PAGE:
View synonyms for long-ago


[ lawng-uh-goh, long- ]


  1. of or relating to the distant past or to remote events; ancient:

    long-ago exploits remembered only in folk tales.

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Word History and Origins

Origin of long-ago1

First recorded in 1825–35
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Idioms and Phrases

A time well before the present, the distant past. For example, I read that book long ago , or The battles of long ago were just as fierce . [Second half of 1300s]
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Example Sentences

As long ago as the early 1970s, he had gone on to support most civil rights-related legislation.

Not long ago, however, these outré components would have amounted to an interesting yet niche rap career.

Not long ago, a whole host of artists were plowing these fields—Eric Clapton, B.B. King, Johnny Winter.

For far too long, we have been coasting on a moral authority to which we long ago lost any clear title.

Not long ago, the concept of diversity was viewed as anti-meritocratic—even harmful.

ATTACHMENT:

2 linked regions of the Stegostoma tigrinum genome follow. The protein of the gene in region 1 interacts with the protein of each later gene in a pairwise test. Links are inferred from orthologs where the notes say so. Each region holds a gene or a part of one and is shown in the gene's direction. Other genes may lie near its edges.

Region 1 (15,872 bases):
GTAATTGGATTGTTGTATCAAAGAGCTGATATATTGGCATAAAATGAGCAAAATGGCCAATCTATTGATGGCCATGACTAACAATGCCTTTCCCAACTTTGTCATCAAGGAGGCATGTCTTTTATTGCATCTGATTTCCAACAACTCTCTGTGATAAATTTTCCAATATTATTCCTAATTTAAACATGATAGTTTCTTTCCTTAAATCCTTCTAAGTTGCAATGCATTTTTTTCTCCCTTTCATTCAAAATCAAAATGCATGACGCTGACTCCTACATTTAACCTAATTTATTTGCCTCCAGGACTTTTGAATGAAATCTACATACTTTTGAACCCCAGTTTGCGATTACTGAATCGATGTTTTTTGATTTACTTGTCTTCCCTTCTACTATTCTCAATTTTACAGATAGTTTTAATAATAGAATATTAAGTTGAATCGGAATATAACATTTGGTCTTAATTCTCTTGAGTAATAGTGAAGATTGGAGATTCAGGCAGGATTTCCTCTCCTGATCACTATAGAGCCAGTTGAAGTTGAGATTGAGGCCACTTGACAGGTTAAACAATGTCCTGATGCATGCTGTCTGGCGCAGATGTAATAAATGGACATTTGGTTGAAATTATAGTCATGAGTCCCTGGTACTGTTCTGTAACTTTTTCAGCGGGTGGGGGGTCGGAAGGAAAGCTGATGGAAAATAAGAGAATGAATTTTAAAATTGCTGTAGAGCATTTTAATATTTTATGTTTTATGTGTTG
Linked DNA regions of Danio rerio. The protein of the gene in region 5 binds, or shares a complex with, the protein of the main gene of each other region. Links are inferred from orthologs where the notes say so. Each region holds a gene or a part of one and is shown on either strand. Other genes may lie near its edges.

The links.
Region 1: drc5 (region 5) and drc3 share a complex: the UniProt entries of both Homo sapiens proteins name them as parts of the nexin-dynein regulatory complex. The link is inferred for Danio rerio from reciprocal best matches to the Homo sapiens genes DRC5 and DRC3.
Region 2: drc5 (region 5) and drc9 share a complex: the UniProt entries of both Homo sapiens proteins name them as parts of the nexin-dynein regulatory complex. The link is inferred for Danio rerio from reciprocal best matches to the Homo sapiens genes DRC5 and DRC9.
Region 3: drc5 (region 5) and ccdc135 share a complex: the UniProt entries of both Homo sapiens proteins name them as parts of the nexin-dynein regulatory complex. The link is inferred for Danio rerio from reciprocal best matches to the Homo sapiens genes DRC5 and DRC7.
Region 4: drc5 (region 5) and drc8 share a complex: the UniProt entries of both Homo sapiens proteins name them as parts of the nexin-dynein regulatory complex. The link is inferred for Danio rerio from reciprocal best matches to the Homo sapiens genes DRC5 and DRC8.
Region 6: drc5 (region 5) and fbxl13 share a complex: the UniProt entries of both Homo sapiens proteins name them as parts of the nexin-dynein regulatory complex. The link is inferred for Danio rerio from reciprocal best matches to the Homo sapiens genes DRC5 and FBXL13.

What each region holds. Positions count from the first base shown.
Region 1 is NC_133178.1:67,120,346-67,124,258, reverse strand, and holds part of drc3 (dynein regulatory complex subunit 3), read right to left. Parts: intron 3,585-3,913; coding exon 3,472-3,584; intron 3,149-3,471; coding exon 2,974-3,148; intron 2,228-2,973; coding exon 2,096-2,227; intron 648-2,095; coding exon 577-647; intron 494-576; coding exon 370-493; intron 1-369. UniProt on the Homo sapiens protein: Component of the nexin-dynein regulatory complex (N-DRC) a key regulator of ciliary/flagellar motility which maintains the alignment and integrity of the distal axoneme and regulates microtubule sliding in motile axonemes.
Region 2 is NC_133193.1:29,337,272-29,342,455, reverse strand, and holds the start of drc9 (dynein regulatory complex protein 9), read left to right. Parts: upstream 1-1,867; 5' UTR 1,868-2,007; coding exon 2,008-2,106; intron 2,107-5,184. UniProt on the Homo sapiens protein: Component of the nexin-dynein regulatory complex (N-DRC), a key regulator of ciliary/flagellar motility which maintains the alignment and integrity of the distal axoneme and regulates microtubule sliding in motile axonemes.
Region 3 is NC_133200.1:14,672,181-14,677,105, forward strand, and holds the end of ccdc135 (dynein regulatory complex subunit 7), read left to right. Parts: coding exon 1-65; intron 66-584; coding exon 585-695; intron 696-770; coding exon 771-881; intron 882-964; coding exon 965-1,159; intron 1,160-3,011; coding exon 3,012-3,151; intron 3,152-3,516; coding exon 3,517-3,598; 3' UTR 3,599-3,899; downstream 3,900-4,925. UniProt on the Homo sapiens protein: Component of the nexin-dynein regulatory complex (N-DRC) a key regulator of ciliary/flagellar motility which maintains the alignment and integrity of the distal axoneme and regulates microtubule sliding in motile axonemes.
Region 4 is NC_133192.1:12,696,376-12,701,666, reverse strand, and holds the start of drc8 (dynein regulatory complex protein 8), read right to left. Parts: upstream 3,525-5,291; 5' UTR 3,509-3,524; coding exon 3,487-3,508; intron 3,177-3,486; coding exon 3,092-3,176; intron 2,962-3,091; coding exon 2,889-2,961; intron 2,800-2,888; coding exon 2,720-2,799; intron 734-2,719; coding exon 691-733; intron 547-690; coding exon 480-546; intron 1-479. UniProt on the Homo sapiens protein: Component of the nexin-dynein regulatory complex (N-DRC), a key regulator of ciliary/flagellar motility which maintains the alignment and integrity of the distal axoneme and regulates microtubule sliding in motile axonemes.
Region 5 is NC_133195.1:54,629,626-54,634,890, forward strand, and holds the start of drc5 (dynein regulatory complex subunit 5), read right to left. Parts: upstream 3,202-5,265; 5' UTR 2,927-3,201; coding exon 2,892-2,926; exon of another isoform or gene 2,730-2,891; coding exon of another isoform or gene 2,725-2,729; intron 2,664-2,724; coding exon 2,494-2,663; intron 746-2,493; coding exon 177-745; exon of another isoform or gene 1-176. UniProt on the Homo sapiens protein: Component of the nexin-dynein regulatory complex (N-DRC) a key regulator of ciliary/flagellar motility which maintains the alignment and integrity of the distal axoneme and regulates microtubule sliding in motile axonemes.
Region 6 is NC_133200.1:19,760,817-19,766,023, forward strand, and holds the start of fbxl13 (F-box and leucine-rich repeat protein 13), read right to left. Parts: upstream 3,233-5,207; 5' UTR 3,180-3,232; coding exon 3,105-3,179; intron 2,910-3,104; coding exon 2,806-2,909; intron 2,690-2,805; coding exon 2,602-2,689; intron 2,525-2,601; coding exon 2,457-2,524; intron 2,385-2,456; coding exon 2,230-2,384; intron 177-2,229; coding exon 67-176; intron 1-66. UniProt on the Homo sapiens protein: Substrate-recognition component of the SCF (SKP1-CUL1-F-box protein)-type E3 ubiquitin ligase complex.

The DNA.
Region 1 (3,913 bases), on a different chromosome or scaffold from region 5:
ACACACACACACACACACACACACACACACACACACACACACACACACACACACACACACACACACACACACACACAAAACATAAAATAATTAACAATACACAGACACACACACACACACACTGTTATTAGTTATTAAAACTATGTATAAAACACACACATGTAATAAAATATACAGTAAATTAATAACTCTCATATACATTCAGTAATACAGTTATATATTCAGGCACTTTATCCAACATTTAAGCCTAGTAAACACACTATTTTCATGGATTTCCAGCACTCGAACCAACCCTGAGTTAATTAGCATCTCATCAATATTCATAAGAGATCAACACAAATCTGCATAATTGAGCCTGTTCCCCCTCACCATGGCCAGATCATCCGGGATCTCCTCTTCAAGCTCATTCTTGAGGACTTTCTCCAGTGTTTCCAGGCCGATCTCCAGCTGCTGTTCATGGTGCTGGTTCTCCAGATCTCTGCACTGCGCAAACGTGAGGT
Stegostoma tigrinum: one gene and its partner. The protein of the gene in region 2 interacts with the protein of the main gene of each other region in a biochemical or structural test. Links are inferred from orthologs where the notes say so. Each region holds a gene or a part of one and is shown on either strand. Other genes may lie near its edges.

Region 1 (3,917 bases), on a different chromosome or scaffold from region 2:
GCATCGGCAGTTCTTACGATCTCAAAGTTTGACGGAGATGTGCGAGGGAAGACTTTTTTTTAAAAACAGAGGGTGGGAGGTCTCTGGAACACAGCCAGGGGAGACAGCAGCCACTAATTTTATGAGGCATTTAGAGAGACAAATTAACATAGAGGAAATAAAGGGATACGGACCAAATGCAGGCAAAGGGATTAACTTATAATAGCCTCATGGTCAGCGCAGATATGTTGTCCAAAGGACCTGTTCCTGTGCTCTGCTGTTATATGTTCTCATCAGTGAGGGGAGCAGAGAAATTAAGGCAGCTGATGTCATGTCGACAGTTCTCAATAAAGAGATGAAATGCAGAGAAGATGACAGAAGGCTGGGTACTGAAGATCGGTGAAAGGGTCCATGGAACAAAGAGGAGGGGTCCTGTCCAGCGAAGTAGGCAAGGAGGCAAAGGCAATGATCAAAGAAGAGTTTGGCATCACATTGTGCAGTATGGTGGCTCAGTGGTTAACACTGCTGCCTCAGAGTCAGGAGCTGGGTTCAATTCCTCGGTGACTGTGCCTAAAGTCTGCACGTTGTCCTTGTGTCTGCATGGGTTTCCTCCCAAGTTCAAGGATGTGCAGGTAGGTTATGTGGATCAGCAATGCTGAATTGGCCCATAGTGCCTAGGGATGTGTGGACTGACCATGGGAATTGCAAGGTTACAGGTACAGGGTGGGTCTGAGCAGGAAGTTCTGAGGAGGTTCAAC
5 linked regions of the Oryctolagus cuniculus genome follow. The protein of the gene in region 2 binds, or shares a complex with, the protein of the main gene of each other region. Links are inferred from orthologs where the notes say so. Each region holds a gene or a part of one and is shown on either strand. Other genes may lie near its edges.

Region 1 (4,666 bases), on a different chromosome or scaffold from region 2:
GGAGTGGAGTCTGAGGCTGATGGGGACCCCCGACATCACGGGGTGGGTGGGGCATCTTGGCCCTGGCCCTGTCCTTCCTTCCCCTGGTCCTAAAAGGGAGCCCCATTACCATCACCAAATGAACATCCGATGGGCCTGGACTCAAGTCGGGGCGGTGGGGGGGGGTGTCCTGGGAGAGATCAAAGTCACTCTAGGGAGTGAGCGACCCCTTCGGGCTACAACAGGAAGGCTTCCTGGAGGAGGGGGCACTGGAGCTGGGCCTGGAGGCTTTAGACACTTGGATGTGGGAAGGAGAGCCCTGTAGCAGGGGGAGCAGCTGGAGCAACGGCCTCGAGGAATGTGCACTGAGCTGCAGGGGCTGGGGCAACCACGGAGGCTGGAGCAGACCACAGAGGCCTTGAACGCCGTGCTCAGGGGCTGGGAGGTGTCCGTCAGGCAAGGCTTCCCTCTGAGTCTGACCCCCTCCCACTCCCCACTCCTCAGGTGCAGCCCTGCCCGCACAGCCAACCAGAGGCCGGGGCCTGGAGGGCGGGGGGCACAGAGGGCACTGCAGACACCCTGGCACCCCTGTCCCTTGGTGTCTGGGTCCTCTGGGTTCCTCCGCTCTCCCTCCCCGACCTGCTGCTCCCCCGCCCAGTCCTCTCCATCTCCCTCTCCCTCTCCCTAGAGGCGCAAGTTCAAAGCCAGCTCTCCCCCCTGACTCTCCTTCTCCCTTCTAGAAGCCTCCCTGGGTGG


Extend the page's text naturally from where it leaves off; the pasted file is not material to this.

Ages back—let musty geologists tell us how long ago—'twas a lake, larger than the Lake of Geneva.

Young Lamb's big cigar has been out long ago; but he pulls hard at it, wholly unaware of the fact.

That, like the matches, had long ago been used up, and our discoverers were reduced to roasted biscuit-crumbs.

It was a difficulty foreseen long ago in Socialist discussions, but never completely met by the thorough-paced Communist.

Not long ago I met one day in London a business man who, it turned out, was at this school with me.


Definitions and idiom definitions from Unabridged, based on the Random House Unabridged Dictionary, © Random House, Inc. 2023

Idioms from The American Heritage® Idioms Dictionary copyright © 2002, 2001, 1995 by Houghton Mifflin Harcourt Publishing Company. Published by Houghton Mifflin Harcourt Publishing Company.